Create dataset classifier from label text

Here, they perform the pattern exploiting training which involves leveraging pre-trained language models to label data for downstream tasks. They embed object classes into captions such as “a photo of an {object}” or “a centered satellite photo of {object}.”

For example, “a photo of a dog” or “a centered satellite photo of pasture land.” They encode these captions into the text encoder configured with pre-trained weights from the multi-modal embedding space training. This process produces batches of text embeddings.

This process allows for zero-shot classification.

Use for zero-shot prediction

Zero-shot learning is a new research area that predicts objects during test time whose classes were not seen during training. In the CLIP model, zero-shot learning is used in a broader sense to generalize any unseen datasets.

This prediction is accomplished by taking the input image that we want to classify and pass through the image encoder. This produces its embedding vector. They then performed the cosine similarity between the image’s embedding vector and the textual embedding vectors. The value with the highest cosine similarity (closer to 1) is the predicted class.

For example, if the input image were the photo of a horse, the output with the highest similarity would be “a photo of a horse.”

That’s how the method works in a nutshell. I hope it was clear enough.

Now, let’s take a look at their results.


Results on different datasets

Image Source: OpenAI

It is evident that these classifiers perform well on a wide range of tasks, but not all the time. For example, it correctly classified the guacamole, television studio, and airplane result while misclassified the annual cropland as permanent cropland.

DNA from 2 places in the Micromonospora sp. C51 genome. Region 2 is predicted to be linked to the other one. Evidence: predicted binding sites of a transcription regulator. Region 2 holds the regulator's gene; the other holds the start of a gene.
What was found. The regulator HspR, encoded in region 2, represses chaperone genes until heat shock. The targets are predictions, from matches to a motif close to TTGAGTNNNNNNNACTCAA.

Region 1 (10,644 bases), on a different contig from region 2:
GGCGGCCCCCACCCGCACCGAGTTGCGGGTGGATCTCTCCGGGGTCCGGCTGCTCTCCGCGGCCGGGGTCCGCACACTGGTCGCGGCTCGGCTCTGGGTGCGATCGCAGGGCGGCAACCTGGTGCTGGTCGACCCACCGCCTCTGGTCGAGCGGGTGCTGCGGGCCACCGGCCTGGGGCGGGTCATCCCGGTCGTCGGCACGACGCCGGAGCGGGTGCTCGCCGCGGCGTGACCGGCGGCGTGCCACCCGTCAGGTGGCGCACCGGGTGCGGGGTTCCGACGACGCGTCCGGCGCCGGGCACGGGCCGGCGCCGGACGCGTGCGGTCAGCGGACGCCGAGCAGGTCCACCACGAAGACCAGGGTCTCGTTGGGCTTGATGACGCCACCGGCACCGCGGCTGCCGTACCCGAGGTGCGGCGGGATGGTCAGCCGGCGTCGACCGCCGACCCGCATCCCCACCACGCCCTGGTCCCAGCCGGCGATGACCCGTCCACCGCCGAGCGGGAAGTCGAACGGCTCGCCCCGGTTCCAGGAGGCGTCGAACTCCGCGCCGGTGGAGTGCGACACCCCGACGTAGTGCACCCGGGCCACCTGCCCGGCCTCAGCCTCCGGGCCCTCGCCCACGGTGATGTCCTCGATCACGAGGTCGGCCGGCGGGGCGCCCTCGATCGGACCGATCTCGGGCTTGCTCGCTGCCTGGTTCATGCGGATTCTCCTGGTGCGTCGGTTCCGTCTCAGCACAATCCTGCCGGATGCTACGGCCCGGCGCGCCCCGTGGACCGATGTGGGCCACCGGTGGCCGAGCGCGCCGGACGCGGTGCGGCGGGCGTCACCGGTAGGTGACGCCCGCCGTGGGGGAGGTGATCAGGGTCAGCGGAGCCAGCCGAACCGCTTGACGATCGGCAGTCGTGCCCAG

We can also distinctly note that these results are all from a diverse set of tasks and different datasets, i.e., Food101, Sun397, YouTube-BB, and Eurosat dataset.

Interestingly, it is also important to note that the labels are not the typical type of labels that we would see in a classifier. For example, the model classifies the label guacamole correctly and attaches the tag “a photo of guacamole, a type of food.” This is new.

The model performs these tasks purely through “zero-shot learning,” which means that the model had not seen these images of different datasets before being tested on them. It’s not trained on these tasks but seems to perform well enough.

Key takeaways

  1. The CLIP model is highly efficient. This is attributed to the contrastive learning approach, which is efficient at zero-shot ImageNet classification. Besides, its efficiency is also attributed to the use of the Vision Transformer (ViT) developed by Google, which tries to replace CNNs by using Transformers for image classification. The adoption of ViT was able to improve the computational efficiency of the model.

  2. The CLIP model is not initialized with pre-trained weights both on the image encoder and the text encoding. They argue that once you have enough compute and data, one doesn’t need to initialize pre-trained weights in any way.

Wrapping up

This article described the CLIP model developed by researchers at OpenAI. It is a fascinating novel approach to using contrastive pre-training to perform zero-shot prediction on input images. The model is highly efficient, flexible, and offers an exciting approach to the image classification problem.

It is also interesting to see that they used the Vision Transformer (ViT) over the standard ResNet architecture. We are starting to notice a shift from Convolutional Neural Network’s use to more modern architectures like the Transformers to solve image classification problems.

I hope you enjoyed reading this article.

Happy learning!


  1. Learning Transferable Visual Models From Natural Language Supervision
  2. CLIP: Connecting Text and Images
  3. Vision Transformer (ViT)
  4. ConVIRT
  5. VirTex

Peer Review Contributions by: Collins Ayuya